Park Street or le Parkestrete was developed to make way for the many burgeoning industries, thereby cutting into the lord’s deer park, on what was then the edge of town. Although Park Street no longer lines the periphery of Birmingham, it does in many ways mark the edge of its shopping quarter lying adjacent to Selfridges and its attached car park. In this sense, Park Street is still on the fringe of Birmingham for many, particularly the enthusiastic shopper who merely walks this medieval road in pursuit of one of Birmingham’s biggest twenty-first century industries.
Much like Park Street, Overparkstret was also testament to the growth of Birmingham, with the lord once again sacrificing more of his own land for the good of the town, and of course his own pocket. The name is simple and reflects exactly where this new road would lie: ‘over the lord’s park’, or at least part of it. Maybe Overparkstret and Le Parkstret were cut at the same time, maybe they weren’t, but what is clear is that they came into existence to facilitate the expansion of some of Birmingham’s early industries like tanning and pottery making.
Perhaps the word park in two of the town’s roads which also lay very close to one another was slightly confusing for its inhabitants and traders, as Overparkstret was eventually renamed. In 1344 we find the earliest known reference to its new name: le Mulestret or Moulestret, in honour of the richest family in town, after the De Birminghams, at least. As we know, le Moulestret is today’s very own Moor Street, becoming the second of Birmingham’s medieval streets to accommodate a train station. We arguably have Roger le Moul to thank for this name change, and it’s indeed ironic that his surname translates as the small when we know he was a man of great property. Owning most of the land in town after William de Birmingham, he certainly ensured that his name and his family’s legacy would forever be preserved in his hometown.
Last but not least, we finish with Super Montem, now High Street, which is only just visible at the very edge of the scale model. True to its name it still sits on higher ground, which is why I always suggest that people make the effort to stand at the top of High Street and look downhill towards St Martin’s Church. Although the natural topography has been slightly distorted by the most recent Bull Ring developments, you can still get a ‘flavour’ of what the medieval landscape once looked like in terms of its gradient.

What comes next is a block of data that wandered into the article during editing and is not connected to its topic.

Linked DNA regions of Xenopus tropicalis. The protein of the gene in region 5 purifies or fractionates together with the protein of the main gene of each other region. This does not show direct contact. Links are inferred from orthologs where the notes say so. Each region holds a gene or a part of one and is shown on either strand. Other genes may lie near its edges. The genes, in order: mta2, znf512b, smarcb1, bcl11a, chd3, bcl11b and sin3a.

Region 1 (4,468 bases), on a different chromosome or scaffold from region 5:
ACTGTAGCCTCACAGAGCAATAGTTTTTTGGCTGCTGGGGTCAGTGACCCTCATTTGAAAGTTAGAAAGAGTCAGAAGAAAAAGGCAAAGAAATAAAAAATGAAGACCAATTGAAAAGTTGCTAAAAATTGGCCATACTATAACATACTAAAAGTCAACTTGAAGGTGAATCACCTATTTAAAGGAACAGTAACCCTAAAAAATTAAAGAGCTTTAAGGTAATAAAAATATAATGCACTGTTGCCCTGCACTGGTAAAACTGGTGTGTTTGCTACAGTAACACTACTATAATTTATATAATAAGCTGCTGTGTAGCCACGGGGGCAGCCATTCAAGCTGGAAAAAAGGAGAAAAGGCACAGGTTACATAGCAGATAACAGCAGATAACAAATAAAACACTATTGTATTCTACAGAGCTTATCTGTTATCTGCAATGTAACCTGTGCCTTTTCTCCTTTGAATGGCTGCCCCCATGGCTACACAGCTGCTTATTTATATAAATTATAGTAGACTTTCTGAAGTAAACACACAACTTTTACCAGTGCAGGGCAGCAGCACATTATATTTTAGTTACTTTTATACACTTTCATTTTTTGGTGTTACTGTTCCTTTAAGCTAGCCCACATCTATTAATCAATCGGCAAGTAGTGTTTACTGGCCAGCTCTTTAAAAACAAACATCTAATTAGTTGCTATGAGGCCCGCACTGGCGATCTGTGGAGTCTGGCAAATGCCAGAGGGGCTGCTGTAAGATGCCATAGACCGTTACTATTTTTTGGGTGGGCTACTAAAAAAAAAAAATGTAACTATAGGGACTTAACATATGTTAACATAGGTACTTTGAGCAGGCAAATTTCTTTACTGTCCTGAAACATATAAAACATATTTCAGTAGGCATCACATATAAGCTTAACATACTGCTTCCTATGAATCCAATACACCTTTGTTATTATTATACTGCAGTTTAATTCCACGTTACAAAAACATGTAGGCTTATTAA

Street names are really an excellent starting point for beginning to understand the physical development and topography of places, and sometimes the most ordinary of names, just like Park Street, lying in the most unassuming parts of town, can with a bit of detective work, really reveal a ‘hidden’ or forgotten history of a place. These muted relics of the past can tell us much more than you’d ever imagine, acting as signposts to a displaced landscape or in some cases subtly pointing to a terrain still very much intact, but obscured by the urbanisation of the modern city. Nevertheless, if we take the time to look hard enough, we can develop these ‘negatives’ in to fully-fledged images and create a colourful depiction of these ‘lost’ landscapes.
An original version of this article (with even more images!) can be found here: http://sarahhayes.org and don’t forget to take a tour of medieval Birmingham here: https://www.youtube.com/watch?v=JZq9cBzrIVI